Rather than being defensive, which can come across negatively, it’s best to offer solutions. So if the client tells you that they have a great camera but their pictures are coming out too dark, you might want to suggest how you’d be able to properly light the scene. If bridal boutique is having issues making their models look good in their dresses you can explain how you’d pose the models appropriately, work with their makeup artist, and the special touches in post-production you’d be able to do.
Be open and non-evasive about prices and be prepared to break down that cost if asked. Everyone wants to get their money’s worth and it’s no different for photography than anything else. Just let them know they get plenty of bang for their buck!
Set Clear Expectations with Your New Client
Once your Doer client is on board for the photo shoot, then a brief is the place to start, just as with any other job. Unlike the Outsourcer, who might look to you for a starting point, the Doer probably already has a pretty clear idea in mind of what they want, just not necessarily all the steps of how to achieve it.
Hopefully, you’ll have done your brand research before you sit down with the client, so it pays to start by talking through what their objectives are. It may be something simple like the example I mentioned earlier, good quality images to go on a pop-up banner; or it might be something less specific: ‘we want images which will encourage engagement on social media’.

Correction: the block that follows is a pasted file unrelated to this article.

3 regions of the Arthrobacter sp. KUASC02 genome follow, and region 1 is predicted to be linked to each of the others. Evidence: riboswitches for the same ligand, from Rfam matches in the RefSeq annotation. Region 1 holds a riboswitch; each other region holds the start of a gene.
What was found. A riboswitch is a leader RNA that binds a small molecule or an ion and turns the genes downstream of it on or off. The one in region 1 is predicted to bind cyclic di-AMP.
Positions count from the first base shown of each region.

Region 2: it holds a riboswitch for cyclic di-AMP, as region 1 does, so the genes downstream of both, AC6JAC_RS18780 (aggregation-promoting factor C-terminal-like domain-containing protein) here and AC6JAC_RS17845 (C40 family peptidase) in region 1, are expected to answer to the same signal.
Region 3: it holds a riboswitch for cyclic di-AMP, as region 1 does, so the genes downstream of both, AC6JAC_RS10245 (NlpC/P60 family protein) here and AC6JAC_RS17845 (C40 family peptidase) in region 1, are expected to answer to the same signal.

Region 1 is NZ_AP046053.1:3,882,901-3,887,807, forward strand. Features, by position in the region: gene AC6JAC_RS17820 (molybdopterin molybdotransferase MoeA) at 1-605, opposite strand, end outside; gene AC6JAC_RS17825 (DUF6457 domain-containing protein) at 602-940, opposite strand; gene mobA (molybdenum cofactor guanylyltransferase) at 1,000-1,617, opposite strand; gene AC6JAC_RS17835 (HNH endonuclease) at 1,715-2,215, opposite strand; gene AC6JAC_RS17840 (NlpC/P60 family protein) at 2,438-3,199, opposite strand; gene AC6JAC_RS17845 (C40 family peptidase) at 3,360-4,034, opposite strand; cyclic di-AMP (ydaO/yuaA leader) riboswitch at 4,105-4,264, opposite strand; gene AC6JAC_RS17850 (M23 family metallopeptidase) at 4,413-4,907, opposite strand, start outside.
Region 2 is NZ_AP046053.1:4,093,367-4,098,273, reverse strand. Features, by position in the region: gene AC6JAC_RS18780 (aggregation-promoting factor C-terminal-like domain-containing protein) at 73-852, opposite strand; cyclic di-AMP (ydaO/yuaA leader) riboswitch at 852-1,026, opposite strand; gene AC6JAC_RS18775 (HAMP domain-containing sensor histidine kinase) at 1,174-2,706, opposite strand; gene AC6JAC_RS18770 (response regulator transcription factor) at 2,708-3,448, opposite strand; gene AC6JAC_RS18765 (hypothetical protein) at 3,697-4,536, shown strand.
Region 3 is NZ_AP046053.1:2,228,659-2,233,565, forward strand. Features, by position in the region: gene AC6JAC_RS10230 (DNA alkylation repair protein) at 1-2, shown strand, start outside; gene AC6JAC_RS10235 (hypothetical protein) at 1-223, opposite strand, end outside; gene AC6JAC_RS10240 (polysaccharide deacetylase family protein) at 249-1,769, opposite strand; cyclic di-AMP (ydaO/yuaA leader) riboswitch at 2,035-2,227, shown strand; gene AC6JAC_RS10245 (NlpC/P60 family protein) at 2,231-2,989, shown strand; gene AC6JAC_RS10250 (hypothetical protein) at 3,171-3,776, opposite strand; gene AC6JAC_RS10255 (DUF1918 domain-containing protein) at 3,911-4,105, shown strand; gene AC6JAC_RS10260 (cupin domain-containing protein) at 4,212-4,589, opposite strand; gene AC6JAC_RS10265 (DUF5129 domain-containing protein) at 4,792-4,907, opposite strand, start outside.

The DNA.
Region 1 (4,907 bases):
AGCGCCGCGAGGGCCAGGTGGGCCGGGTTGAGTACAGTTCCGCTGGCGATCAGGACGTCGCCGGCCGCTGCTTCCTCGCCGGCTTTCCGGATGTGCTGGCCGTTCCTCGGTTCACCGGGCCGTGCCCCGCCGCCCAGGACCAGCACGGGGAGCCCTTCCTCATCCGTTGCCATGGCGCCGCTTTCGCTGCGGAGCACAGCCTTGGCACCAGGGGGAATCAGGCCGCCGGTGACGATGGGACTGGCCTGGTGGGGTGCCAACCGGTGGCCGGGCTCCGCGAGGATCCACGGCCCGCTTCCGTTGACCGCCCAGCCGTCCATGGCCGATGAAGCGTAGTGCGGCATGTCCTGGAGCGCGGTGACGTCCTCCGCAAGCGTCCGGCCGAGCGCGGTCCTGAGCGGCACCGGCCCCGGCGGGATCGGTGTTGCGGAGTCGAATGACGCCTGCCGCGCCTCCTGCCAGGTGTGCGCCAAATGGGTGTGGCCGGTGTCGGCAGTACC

Be confident about asking questions, the Doer knows their business inside and out and they may be able to provide information that gives you a much clearer idea of the best way to approach the project. Find out what (if anything) has worked for them in the past. Have they tried this approach before? You don’t want to find yourself proposing the same thing as someone else they’ve tried out and not liked.
As with all jobs, you need to come away from your meeting with a clear brief that you’ve both agreed on. That’s not to say things are set in stone, but it will give you and the client a reference point if things start to get off track or suffer from ‘mission creep’.
Set Expectations Early
As the Doer already has an idea of what they want and how much that should cost, their expectations should be appropriate. While clients aren’t out to wring whatever they can from you, they’re bound to be excited and sometimes that means they can get carried away with what they want and what is possible. It’s your job to keep the excitement levels high, but expectations and goals realistic.
While you’re agreeing on your brief, it’s also important to talk about what happens after the job is completed. What do they do with the photographs? Do they have the skills for what they need? Back to the coffee shop example: are they designing a banner themselves or are they handing it over to a third-party who’ll take care of it all? Get all the information you need to make sure they get what they need. You don’t want to hand over resized, smallish images for large format printing, or huge images that then get shared on Facebook as-is and compressed to death.
Knowing what the end-goal is for the Doer will help you deliver a tailored package and keep things as simple as possible. Doing this can avoid weeks of emails back and forth asking for different sizes/specs/colours even. So when you’re setting a brief, don’t forget to agree on outcomes and delivery too.
Be Ready For Creative Compromise
With the Outsourcer, we talked about flexing your creative muscle. You can flex with the ‘doer’ client too, but you have to be ready for compromise.
They will often have their own, very strong ideas and you need to find